Yes, there have been many individuals who have inspired me – and who have helped my career as informal mentors and advisors, champions and friends. What they have had in common is a passion for their subject and a desire to foster and encourage that passion in others. Also a willingness to support, to help and to encourage when they have the power to do so.
How would you describe your experience as a woman scientist?
I mentioned before that I come from a completely non-academic background, so when I consider the career that I have had so far, and the opportunities that have been afforded me, I cannot believe how fortunate I am. It is a huge privilege to have a job that is so endlessly interesting, challenging and ever-changing. There can be few things better than getting paid to follow your passions – and they include pursuing the research, which is endlessly interesting, of course, but also the privilege of teaching, and I hope in some cases inspiring the next generation of scientists, whether they be my undergraduate classes or my incredible PhD students and post docs.
Which barriers would you say exist to you as a woman scientist and how can we overcome them?
For me, the main barriers have been those I have imposed on myself in terms of sometimes being reluctant to put myself forward or to take a frightening next career step. The encouragement and support of mentors and role models, as well as access to professional development opportunities, training and advice have been enormously empowering in overcoming these barriers.
Is there anything you do in your day-to-day work to support fellow women scientists?
One of the parts of my job that give me most satisfaction is being able to support the career development of others. Since 2006, I have had a split role within the University and for half of my time I am Director of Researcher Development. In that role, I oversee the career and professional development support for everyone who does research across the University, including research students, research-only staff and academic staff who undertake research. This includes, for example, providing training, support and advice around winning external funding, career progression, and commercialisation of research.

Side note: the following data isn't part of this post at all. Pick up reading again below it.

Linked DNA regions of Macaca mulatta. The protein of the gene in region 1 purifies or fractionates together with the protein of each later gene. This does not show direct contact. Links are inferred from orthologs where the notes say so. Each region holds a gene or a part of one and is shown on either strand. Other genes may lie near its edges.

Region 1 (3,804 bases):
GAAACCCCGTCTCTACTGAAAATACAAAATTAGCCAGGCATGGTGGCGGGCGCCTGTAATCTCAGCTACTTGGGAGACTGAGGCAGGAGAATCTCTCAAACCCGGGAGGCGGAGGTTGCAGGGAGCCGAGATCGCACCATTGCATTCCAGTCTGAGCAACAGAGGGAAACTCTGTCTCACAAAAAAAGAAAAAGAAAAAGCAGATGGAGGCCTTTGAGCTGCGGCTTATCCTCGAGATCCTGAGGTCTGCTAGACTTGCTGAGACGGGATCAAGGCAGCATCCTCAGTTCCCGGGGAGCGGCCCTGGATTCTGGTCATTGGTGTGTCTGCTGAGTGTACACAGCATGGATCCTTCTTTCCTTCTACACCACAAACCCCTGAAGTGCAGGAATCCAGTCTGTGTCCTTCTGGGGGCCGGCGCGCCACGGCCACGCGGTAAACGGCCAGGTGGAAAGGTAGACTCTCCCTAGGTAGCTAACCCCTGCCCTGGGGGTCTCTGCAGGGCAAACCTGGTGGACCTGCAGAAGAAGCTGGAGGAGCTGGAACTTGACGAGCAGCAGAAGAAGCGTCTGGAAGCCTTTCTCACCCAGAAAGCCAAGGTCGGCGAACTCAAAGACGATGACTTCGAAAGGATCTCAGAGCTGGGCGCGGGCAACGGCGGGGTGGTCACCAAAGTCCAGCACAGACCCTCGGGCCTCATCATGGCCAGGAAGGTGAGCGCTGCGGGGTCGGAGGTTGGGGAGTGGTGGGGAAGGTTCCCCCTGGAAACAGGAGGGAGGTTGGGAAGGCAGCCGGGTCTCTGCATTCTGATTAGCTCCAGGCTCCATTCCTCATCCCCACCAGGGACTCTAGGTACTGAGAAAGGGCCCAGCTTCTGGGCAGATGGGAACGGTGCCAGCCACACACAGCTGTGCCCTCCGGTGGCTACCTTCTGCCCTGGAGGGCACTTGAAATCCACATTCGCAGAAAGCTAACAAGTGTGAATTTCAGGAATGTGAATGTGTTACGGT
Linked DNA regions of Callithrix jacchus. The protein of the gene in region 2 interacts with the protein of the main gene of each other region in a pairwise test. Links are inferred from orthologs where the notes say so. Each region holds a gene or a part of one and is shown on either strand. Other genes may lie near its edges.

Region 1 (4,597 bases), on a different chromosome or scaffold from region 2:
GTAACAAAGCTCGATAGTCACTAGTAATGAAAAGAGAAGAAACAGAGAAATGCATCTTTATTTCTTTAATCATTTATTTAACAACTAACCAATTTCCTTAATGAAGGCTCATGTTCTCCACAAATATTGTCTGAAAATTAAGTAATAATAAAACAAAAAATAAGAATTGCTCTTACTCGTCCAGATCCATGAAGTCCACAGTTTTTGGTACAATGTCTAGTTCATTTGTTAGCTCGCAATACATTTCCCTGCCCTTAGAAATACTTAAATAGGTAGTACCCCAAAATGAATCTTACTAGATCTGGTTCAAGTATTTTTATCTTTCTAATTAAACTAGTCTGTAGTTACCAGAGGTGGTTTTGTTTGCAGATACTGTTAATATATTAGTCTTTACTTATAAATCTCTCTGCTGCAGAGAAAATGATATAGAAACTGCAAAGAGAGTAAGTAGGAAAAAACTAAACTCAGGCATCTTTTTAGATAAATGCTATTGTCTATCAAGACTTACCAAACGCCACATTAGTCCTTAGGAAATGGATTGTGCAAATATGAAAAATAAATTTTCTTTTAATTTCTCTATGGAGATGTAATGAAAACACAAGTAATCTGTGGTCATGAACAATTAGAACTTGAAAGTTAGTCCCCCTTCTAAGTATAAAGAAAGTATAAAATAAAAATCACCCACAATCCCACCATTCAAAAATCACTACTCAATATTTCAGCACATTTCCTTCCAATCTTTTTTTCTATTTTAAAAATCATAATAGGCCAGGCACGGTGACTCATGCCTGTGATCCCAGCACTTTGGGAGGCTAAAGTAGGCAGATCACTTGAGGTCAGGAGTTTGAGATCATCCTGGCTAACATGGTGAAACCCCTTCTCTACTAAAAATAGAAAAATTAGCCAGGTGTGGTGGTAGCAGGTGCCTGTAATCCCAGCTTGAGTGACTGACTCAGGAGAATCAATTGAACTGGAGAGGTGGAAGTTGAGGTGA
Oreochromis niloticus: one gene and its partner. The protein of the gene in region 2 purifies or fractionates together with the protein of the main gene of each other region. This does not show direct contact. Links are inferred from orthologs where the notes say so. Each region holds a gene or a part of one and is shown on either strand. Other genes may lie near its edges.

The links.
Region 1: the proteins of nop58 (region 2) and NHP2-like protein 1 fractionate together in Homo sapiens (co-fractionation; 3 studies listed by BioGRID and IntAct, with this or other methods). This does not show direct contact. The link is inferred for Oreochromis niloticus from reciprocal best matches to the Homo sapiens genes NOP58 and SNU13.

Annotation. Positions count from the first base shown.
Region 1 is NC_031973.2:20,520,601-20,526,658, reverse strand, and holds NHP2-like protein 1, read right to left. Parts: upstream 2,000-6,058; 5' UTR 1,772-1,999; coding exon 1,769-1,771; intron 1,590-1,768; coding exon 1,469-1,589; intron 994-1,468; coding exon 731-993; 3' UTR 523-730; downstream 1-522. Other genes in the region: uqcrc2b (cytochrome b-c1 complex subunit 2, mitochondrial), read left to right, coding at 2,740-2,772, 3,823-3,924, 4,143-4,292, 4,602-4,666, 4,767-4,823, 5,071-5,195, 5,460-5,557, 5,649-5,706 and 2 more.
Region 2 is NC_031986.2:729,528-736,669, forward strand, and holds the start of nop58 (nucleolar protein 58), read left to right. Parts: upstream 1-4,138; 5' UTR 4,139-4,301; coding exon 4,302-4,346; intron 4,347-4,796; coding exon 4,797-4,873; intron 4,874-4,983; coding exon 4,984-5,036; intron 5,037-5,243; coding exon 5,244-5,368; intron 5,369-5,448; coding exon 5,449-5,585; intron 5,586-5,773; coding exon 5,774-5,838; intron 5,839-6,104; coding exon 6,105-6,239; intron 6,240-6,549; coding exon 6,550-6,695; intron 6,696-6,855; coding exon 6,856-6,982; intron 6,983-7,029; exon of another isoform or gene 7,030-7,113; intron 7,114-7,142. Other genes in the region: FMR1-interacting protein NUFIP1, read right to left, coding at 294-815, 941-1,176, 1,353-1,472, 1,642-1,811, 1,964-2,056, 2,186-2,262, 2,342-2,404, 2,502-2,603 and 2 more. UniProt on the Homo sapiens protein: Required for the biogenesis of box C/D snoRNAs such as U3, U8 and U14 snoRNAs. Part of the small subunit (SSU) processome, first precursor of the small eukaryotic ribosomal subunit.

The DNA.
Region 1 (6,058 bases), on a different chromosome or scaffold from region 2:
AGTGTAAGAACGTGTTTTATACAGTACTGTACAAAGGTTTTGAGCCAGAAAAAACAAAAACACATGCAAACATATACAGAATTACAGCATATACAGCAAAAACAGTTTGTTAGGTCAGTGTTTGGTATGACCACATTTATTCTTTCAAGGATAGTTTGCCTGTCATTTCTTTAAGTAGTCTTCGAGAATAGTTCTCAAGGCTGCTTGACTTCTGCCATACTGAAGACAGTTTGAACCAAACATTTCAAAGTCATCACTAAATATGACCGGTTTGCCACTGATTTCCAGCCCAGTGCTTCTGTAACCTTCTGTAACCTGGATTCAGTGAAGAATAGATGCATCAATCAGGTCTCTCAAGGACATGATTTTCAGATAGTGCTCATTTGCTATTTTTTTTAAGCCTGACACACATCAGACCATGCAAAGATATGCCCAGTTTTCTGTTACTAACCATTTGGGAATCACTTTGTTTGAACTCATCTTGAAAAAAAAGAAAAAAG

I also founded a very successful University researcher mentoring programme. In addition, I am senior postgraduate research tutor in my Faculty and have a major role in supporting research students and their supervisors, which frequently involves giving advice, support and attempting to resolve problems. And I do try on a day to day basis to be a supportive colleague and to provide practical help whenever it is in my power to do so.
Why is it important to empower women in science?
Science is central to human endeavour for a whole variety of reasons – intellectual, practical, political and economic. It is therefore really important that there are not barriers that might prevent those who have the passion and the ability to pursue their interests and to make a successful career in science.